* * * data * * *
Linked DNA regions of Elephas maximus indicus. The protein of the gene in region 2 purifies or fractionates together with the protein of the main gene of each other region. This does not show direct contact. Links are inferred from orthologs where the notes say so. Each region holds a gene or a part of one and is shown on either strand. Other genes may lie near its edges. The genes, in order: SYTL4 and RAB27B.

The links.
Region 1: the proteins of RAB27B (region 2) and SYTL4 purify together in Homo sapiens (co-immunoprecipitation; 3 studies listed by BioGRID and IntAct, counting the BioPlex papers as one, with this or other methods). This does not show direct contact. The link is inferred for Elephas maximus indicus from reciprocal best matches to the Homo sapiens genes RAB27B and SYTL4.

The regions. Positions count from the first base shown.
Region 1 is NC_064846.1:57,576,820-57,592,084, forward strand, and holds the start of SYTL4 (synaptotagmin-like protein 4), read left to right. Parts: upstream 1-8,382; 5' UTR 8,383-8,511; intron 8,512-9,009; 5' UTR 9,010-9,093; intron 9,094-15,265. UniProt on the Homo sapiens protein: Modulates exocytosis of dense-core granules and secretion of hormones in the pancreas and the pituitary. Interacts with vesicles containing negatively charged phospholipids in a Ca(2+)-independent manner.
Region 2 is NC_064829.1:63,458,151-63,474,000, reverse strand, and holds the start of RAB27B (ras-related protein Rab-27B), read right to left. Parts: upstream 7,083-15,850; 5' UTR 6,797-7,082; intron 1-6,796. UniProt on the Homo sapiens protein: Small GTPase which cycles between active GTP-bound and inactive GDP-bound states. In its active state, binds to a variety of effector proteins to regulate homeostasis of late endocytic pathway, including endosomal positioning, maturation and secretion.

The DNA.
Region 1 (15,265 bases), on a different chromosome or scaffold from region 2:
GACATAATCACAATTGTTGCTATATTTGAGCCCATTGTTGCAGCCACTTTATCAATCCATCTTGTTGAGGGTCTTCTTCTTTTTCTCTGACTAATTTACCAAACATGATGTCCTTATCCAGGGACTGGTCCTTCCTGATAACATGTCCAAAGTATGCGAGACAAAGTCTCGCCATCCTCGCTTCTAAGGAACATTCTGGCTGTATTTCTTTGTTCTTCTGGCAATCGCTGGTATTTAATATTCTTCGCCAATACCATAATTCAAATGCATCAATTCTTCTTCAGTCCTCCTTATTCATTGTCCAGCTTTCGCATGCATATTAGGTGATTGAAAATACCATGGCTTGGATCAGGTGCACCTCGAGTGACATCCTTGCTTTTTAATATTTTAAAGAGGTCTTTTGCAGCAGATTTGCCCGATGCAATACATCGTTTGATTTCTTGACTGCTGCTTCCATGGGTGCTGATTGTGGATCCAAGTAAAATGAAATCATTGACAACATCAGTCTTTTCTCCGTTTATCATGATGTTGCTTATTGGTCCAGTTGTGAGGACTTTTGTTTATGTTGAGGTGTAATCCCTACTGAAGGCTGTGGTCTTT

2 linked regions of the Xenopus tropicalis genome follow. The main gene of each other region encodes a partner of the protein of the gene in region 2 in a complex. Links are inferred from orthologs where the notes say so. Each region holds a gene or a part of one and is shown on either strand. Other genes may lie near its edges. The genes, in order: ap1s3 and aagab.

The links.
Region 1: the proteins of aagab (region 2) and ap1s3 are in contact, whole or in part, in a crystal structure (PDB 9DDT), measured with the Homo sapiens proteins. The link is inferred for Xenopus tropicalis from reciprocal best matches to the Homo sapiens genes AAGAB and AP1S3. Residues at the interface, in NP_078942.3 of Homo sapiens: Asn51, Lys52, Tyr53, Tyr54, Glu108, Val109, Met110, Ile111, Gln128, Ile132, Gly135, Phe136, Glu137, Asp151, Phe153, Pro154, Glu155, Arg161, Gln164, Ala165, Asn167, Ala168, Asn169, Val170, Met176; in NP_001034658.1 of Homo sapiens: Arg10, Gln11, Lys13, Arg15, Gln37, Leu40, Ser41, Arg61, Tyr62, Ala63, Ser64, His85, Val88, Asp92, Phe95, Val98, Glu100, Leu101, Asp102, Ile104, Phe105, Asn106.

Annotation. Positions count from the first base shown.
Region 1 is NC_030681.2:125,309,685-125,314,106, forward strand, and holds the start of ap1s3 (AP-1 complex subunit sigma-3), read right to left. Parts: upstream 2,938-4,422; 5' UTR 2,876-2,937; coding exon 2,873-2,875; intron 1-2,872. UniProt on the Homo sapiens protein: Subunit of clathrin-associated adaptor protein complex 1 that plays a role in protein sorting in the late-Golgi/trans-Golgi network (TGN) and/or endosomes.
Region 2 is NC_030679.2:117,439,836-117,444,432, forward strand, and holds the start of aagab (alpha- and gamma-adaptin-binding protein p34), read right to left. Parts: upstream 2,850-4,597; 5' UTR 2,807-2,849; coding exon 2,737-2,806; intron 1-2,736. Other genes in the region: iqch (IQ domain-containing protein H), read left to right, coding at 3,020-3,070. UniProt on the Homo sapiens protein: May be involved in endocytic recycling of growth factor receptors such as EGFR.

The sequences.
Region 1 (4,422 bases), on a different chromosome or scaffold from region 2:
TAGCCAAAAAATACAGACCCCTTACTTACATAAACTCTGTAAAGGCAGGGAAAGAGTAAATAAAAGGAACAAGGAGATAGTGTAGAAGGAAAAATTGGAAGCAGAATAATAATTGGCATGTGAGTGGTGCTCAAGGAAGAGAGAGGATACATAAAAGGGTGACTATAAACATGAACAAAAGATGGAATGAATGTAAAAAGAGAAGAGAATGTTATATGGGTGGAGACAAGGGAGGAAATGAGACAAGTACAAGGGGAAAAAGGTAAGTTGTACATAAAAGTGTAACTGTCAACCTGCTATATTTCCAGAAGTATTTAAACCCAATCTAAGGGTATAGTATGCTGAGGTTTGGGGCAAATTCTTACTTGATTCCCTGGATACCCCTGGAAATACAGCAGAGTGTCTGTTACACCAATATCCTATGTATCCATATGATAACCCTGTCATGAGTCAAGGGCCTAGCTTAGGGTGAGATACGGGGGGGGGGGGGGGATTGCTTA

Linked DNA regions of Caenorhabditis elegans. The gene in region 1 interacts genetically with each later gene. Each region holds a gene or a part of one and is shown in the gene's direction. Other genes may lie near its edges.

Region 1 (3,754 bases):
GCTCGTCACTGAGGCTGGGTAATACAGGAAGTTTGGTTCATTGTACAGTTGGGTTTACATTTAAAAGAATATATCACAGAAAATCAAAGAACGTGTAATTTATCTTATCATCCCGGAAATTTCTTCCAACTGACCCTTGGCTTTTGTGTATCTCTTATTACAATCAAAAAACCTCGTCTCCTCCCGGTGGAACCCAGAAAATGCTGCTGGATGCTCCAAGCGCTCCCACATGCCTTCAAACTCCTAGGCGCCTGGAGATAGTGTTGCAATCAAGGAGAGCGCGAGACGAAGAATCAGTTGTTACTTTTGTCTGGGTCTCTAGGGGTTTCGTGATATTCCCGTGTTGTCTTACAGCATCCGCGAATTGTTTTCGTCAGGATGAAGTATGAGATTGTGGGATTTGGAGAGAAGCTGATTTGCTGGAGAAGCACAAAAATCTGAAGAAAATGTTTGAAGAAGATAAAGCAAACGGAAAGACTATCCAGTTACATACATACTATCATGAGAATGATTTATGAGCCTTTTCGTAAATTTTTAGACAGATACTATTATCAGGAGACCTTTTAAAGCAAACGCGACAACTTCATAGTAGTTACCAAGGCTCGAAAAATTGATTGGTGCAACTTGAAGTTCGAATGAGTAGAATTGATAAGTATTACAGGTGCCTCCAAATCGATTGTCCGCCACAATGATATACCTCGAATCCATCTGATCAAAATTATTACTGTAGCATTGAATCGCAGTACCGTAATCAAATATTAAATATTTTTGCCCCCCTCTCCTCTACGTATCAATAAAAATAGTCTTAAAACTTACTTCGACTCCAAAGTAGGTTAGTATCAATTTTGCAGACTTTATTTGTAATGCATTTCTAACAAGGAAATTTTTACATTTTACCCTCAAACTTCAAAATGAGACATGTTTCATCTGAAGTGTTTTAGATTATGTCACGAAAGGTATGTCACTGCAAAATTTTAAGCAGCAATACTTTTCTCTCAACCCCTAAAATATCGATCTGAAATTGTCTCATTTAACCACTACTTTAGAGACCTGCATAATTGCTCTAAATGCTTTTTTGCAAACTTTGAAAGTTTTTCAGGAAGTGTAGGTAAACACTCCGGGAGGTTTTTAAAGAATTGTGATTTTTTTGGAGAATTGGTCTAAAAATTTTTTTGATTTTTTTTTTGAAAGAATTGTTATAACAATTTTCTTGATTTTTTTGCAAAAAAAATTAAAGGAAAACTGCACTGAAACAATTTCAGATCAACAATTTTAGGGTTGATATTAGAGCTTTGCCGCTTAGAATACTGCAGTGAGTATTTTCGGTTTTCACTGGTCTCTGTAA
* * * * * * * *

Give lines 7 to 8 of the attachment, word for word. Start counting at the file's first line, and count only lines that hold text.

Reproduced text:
The DNA.
Region 1 (15,265 bases), on a different chromosome or scaffold from region 2: